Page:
# Lattice points in a disk

The closed disk of radius ${72}$ has area ${\pi \cdot 72^2\approx 16286}$. But it happens to contain only ${16241}$ points with integer coordinates. Here is a picture of one quarter of this disk.

The radius ${72}$ is somewhat notable is that the discrepancy of ${45}$ between the area and the number of integer points is unusually large. Here is the plot of the absolute value of the difference |area-points| as a function of integer radius ${n}$. The curve in red is ${y = 1.858 r^{0.745}}$, which is an experimentally found upper bound for the discrepancy in this range of ${n}$.

On the scale up to ${n=1000}$, the upper bound is ${4.902 r^{0.548}}$, and the radii bumping against this bound are ${449}$ and ${893}$. The exponent ${0.548}$ begins to resemble the conjectural ${0.5+\epsilon}$ in the Gauss circle problem.

Finally, over the interval ${1000\le n\le 3000}$ the upper bound comes out as ${6.607n^{0.517}}$. The exponent ${0.517}$ looks good.

This little numerical experiment in Matlab involved using the convex hull function convhull on log-log scale. The function identifies the vertices of the convex hull, which is a polygon. I pick the side of the polygon lying over the midpoint of the range; this yields a linear upper bound for the set of points. On the normal scale, this line becomes a power function. Matlab code is given below; it’s divided into three logical steps.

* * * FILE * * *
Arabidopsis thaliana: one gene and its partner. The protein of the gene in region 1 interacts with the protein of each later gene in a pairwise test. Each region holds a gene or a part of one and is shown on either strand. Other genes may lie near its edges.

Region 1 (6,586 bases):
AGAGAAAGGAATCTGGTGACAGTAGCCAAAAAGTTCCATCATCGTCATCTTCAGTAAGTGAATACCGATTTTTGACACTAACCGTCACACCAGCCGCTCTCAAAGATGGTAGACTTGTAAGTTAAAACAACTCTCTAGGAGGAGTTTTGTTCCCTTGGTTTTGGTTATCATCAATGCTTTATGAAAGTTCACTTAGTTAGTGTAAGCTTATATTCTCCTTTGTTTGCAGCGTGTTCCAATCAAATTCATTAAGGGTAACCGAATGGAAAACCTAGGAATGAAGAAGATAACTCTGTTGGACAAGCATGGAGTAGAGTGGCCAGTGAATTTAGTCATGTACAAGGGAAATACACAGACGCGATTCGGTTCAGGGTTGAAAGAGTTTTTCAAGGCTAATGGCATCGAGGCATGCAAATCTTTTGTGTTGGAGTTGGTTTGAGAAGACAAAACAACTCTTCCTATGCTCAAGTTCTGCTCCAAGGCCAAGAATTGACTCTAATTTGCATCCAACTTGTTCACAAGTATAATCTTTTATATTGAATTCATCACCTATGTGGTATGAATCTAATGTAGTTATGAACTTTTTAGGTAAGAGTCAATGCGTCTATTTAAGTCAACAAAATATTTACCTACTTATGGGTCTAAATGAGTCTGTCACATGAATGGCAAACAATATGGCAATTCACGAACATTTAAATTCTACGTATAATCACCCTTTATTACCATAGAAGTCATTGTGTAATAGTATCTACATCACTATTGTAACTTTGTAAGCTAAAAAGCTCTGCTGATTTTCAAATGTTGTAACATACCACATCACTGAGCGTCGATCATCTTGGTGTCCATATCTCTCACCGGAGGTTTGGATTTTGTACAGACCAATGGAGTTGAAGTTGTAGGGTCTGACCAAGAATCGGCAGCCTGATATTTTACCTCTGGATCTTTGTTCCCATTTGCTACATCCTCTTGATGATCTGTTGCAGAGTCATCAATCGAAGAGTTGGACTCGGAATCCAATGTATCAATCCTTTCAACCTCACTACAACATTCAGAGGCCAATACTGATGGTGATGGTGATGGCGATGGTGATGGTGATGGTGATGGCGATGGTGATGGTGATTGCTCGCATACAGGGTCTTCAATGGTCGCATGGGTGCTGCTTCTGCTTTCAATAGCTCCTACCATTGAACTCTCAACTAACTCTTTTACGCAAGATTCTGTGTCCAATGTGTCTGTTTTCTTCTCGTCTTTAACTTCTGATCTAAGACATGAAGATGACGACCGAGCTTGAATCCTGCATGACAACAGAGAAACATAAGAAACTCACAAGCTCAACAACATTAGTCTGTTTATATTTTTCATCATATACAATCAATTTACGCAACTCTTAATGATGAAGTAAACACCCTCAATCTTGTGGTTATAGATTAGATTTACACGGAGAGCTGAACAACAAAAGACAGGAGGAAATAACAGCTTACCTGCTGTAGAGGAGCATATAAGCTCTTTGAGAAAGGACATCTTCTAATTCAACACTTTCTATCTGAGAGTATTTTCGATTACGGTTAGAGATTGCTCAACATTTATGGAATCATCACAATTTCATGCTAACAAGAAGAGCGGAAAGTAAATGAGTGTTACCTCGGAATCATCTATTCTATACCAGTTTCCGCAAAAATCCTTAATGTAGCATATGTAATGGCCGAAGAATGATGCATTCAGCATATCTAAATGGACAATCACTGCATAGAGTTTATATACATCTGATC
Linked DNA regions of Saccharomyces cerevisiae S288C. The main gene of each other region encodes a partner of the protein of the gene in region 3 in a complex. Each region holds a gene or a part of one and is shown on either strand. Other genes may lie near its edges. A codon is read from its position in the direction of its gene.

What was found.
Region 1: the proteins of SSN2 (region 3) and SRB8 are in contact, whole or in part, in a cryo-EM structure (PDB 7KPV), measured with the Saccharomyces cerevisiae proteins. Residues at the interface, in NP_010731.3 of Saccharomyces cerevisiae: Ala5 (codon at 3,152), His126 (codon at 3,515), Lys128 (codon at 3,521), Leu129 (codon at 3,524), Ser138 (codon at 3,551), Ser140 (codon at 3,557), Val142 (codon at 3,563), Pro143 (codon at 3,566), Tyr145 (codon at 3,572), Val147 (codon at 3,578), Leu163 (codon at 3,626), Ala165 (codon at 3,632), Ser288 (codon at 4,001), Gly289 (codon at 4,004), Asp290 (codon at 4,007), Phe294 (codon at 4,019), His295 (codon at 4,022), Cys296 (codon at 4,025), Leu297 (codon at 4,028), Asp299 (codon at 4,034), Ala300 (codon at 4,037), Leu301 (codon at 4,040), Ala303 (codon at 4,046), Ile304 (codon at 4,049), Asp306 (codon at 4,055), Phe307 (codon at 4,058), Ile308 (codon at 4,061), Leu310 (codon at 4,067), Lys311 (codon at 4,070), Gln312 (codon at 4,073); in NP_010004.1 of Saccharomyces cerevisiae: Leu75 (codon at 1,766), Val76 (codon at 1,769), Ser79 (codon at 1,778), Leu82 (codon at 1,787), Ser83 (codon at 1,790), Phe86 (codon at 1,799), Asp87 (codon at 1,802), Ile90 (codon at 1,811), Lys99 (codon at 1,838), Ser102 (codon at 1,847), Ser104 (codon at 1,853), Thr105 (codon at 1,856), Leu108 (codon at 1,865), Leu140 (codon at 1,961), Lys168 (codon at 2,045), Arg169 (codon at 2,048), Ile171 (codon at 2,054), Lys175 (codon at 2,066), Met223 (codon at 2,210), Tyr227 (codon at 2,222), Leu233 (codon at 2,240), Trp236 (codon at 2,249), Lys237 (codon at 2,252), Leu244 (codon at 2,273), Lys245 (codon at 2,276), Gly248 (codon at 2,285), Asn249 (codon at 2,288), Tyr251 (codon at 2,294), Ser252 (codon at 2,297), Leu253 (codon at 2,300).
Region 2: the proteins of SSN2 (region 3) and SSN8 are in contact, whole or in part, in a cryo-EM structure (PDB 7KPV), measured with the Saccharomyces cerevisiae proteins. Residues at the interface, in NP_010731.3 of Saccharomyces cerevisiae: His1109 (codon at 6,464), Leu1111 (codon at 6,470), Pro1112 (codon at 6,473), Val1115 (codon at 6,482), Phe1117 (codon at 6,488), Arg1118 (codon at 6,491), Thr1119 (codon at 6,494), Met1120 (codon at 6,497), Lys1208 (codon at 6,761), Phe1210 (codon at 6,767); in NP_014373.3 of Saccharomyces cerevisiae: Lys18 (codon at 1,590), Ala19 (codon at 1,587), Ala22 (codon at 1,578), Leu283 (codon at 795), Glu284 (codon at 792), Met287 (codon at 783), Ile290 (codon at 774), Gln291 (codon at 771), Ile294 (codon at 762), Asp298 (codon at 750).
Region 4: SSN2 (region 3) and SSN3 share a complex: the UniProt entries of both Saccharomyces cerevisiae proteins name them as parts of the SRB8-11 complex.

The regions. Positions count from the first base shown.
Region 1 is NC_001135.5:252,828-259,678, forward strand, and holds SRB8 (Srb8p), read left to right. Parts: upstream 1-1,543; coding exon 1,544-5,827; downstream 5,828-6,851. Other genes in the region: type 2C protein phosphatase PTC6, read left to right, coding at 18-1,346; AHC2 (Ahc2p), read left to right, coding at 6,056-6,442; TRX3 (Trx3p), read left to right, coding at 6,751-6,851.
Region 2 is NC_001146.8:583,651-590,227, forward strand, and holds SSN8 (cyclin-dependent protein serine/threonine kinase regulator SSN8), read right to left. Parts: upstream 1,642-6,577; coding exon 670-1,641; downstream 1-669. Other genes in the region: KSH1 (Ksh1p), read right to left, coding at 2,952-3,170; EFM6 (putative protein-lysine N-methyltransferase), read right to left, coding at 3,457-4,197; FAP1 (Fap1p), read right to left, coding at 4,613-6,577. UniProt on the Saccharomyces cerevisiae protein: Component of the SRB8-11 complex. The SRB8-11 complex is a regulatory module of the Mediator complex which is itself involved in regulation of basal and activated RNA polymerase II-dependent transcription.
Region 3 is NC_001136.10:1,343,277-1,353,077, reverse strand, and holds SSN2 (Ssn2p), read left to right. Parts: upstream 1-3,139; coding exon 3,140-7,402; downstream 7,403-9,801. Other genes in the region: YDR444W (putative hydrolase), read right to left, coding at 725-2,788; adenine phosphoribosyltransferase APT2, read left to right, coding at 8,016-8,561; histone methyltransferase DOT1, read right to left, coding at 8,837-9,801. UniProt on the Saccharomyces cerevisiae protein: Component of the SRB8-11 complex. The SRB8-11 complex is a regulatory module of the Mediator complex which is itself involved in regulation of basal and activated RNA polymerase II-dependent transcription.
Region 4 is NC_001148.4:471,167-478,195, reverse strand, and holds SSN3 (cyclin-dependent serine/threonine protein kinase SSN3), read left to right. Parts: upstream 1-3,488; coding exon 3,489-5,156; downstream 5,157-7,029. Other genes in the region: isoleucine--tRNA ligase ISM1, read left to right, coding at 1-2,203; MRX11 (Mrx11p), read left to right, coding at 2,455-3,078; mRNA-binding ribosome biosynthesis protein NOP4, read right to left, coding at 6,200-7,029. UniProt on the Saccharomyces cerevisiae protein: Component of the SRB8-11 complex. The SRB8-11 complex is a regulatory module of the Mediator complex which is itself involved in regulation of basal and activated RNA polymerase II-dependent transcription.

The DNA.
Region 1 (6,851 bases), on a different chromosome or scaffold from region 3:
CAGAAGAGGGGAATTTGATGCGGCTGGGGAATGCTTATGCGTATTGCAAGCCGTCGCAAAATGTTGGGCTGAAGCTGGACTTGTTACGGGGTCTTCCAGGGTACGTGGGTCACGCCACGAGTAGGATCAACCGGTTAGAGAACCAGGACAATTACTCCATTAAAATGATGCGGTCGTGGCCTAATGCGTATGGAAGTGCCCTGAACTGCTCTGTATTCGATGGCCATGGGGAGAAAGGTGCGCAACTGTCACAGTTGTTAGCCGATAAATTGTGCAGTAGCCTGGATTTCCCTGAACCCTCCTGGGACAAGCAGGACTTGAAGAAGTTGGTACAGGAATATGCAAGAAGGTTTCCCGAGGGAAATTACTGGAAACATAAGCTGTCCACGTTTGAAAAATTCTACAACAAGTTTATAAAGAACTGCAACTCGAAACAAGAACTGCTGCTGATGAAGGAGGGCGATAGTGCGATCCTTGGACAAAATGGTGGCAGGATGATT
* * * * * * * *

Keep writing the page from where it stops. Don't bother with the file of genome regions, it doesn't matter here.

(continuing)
##### Find the difference between area and the number of lattice points
a = 1000;
b = 3000;
R = a:b;
E = [];
for n = a:b
[X,Y] = meshgrid(1:n, 1:n);
pts = 4*n + 1 + 4*nnz(X.^2+Y.^2<=n^2);
E = [E, max(1,abs(pts - pi*n^2))];
end
##### Pick a suitable side of log-log convex hull
ix = convhull(log(R), log(E));
k = numel(ix);
while (R(ix(k))<(a+b)/2)
k = k-1;
end
##### Plot the result and output the parameters of the upper bound
R1 = R(ix(k)); E1 = E(ix(k));
R2 = R(ix(k+1)); E2 = E(ix(k+1));
b = log(E1/E2)/log(R1/R2);
a = E1/R1^b;
plot(R, E, '.');
hold on
plot(R, a*R.^b , 'r-');
axis tight
hold off
fprintf('a = %.3f, b = %.3f\n', a, b);